News | 4 March 2024
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Safer pathways for students in Pōneke

With over 30,000 first year students coming to study in Wellington and travelling between their university campus and the CBD, Wellington City Council has partnered with the Victoria University of Wellington Students' Association (VUWSA) to support student-led initiatives, including making some of the most used walkways into town safer.

Person walking down a pathway at night with fairy lights strung up on the wall.

The Safer Pathways initiative is a partnership between VUWSA and Wellington City Council as part of the Pōneke Promise’s Sexual Violence Prevention Action Plan. This aims to make the key routes between the university campus and the central city more appealing for students to move through. 

To do this, the team at Te Herenga Waka - Victoria University of Wellington have identified student hotspots and routes between their largest student campus and the central city. Students have taken the time to hang fairy lights on the Mount Street Pathway down towards the Dixon Street Steps and the Te Puni Pathway down towards Buller Street, and Council teams made sure the area was clean and tidy.

To support this, decals (stickers) with important messaging about teaching the principles of consent were placed on the pathways.

Sexual Violence Prevention Project Lead Jahla Lawrence says that people tend to feel safer if there is a sense of guardianship in the area.

Students walking down an alleyway.

“If places are used by peers, they feel like nicer spaces to be in. By encouraging students to use these routes, adding lights, cleaning them up to be a bit neater, and displaying important key messages through decals – we hope that they feel a bit safer for students to use.”

Making an area feel more welcoming is one of the key principles of Crime Prevention Through Urban Design (CPTED), says Jahla.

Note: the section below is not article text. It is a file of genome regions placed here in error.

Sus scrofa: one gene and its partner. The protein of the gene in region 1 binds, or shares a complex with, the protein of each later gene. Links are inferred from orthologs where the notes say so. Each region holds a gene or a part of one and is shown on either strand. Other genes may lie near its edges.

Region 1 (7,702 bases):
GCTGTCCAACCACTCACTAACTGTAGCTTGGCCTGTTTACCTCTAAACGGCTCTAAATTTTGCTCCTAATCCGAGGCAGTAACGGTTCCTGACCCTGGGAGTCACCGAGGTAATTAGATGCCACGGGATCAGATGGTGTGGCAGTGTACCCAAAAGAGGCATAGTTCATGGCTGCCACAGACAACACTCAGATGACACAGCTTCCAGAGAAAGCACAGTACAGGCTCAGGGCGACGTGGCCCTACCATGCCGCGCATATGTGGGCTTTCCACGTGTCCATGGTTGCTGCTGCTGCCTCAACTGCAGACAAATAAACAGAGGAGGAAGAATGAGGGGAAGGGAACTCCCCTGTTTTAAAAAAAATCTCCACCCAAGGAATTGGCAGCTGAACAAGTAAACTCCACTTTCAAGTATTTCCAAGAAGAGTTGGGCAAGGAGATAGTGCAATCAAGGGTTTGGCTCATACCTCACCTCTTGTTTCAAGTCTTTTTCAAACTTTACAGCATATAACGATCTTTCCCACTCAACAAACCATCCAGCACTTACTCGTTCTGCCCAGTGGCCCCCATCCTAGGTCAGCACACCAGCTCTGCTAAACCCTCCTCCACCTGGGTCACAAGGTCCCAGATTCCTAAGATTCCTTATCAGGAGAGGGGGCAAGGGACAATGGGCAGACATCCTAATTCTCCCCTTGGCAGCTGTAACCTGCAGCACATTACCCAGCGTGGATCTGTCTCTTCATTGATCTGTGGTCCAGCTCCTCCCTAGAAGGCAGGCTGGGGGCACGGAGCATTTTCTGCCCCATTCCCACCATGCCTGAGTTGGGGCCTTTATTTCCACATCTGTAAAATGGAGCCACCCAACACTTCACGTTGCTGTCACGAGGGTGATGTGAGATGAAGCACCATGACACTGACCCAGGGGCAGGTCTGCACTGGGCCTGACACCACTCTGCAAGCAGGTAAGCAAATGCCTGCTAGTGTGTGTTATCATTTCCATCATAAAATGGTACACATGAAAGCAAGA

“CPTED shows how spaces that are cleaner, brighter, busier, and feel invested in – makes users feel safer. CPTED approaches are generally not to be used in isolation and isn’t the only approach we are using to prevent sexual violence in Pōneke, but it sits sit alongside a wide range of initiatives being done as part of the Pōneke Promise to create a safer city." 

The safer pathways work is one of the many collaborative projects between Council’s harm prevention team, community partners and stakeholders. 

Close up of people's feet as they walk down a road with a decal on the pathway.

Last year, the Council partnered with local student organisations during O-Week to support them to design a sexual violence prevention campaign focused on educating young people on positive sexual consent in hook-up culture – More than a Yes, the same campaign that is on the footpath decals.

Another project as part of the Pōneke Promise was the second base for Take 10, opened during O-Week in an unoccupied site in Courtenay Place. Take 10 provides a safe space and friendly faces for young people on Friday and Saturday nights, providing additional kaitiaki presence during the busiest time of year. 

Te Herenga Waka - Victoria University  is a partner in the Pōneke Promise and provide a night shuttle back to the campus – which Take 10 helps students use.

The Pōneke Promise has a focus on working together to help students have a safe and positive experience in the city. There are plans to work alongside Te Tira Ahu Pae, the Massey Students Association, later in the year to explore how to bring the project to the Massey Wellington campus.

Visit our website to see the Sexual Violence Prevention Action Plan or to learn more about the Pōneke Promise